Over the next few decades, as the zymotic theory of contagion was debunked and a culture of moral self-improvement through physical exercise emerged, public pools were recast from disease prevention measures to places where the working classes could better themselves by swimming in an orderly way. The first public outdoor pool in America opened at Twelfth and Wharton Streets in Philadelphia in 1884. It erupted into a small riot within a few days. When the pool opened, neighborhood boys waited in long lines in the summer heat to get in. They became unruly as they waited, shoving each other and arguing. On the third night, a supervisor told the gathered crowd that they would not be allowed in because the pool was already filled with as many boys as it could handle without succumbing to chaos.

Blocked from entering, the boys tore the bolted pool door from its hinges, knocked down the fence, and stormed the pool. Four police officers had been stationed there in anticipation of wild behavior. The angry crowd threw them into the water, where they were “tossed about like little bits of driftwood in rough water,” according to a Philadelphia newspaper. Police reinforcements soon arrived and restored order by beating the protesters with clubs. The same newspaper lamented that “the good (the pool) has accomplished among the unwashed down-town youths has been more than counterbalanced by the harm a certain gang of roughs has seen fit in their ignorant and brutal nature to inflict.” After the riot, city commissioners threatened to close the pool for good if the disorderly conduct continued.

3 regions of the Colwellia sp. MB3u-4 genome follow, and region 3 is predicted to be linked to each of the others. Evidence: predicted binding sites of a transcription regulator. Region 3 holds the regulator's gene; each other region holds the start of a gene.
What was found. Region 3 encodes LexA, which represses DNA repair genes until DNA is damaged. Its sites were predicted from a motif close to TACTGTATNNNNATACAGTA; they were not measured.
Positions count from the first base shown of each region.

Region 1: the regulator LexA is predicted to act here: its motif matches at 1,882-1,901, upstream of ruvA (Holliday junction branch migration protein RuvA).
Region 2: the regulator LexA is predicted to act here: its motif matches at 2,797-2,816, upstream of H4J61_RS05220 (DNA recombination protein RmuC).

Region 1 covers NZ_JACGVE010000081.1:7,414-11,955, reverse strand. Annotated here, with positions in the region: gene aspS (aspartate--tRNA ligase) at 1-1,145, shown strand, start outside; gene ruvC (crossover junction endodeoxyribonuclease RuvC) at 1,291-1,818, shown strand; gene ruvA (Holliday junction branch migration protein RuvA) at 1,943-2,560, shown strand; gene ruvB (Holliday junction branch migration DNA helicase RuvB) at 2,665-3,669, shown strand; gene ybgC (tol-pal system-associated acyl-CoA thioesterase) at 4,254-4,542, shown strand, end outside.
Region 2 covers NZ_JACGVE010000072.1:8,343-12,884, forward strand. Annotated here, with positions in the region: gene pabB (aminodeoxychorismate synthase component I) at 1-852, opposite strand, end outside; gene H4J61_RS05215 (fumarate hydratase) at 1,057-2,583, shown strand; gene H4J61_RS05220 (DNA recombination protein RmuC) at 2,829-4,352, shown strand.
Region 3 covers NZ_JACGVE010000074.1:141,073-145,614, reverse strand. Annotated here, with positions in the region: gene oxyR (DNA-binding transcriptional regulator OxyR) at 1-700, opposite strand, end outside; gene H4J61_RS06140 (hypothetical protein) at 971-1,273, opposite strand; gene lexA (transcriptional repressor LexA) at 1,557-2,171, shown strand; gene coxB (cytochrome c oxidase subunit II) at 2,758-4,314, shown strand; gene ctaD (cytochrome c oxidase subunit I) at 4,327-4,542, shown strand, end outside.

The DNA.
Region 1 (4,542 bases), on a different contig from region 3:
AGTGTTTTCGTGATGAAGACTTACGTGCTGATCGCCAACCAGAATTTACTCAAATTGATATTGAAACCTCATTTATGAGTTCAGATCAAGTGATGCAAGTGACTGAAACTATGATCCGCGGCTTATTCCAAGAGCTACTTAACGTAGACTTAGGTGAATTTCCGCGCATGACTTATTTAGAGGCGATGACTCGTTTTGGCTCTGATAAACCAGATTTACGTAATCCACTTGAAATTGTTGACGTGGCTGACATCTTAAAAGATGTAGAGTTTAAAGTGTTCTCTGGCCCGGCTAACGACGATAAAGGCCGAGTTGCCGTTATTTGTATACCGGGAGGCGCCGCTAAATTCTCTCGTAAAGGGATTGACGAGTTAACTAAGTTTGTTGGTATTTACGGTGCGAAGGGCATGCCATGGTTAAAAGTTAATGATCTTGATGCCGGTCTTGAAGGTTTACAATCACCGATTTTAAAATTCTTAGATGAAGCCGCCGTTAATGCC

As historian Jeff Wiltse shows in his book Contested Waters: A Social History of Swimming Pools in America, this threat by the Philadelphia city commissioners epitomized the early history of public swimming pools. Cities designed them as spaces of moral instruction through exercise and cleanliness; working-class swimmers defiantly used them as places of amusement; pool authorities responded by removing the “unwashed youths” from the water, either by closing the pools or by introducing entrance fees they couldn’t afford. These fees were then periodically abolished, and working-class swimmers welcomed back into the water, whenever social reformers advised that the vigorous exercise of swimming expended energy that might otherwise be devoted to crime or labor radicalism.

These battles to define the public space of the swimming pool took place in an era when the middle- and upper-classes avidly embraced physical exercise. As in today’s culture of wellness as conspicuous consumption, exercise was loaded with class connotations, and functioned as a barometer of moral virtue. The broader American context bore striking parallels to the present. In the final decades of the 19th century, massive tax cuts, speculative finance and corporate consolidation fueled record levels of wealth and income inequality. Individual debt skyrocketed and prison populations exploded. The public increasingly regarded the political parties as indistinguishable from each other and both beholden to the same corporate interests.

Between about 1870 and 1900, American cities’ “poor relief” systems, which were meager and piecemeal to start with, were gutted by reformers. They rolled back aid as they pushed a narrative that the poor were poor because of their moral failings and not because of any inequity in the system of industrial capitalism. Relief, these reformers claimed, did not reduce poverty but rather perpetuated it by causing “idleness;” the needs of the poor were moral and not material. Working-class swimmers splashing wildly in a publicly funded pool were an affront to this agenda, because a body at play in the water is “idle” and unashamed; it is not toiling to elevate itself, and it does not appear to be suffering.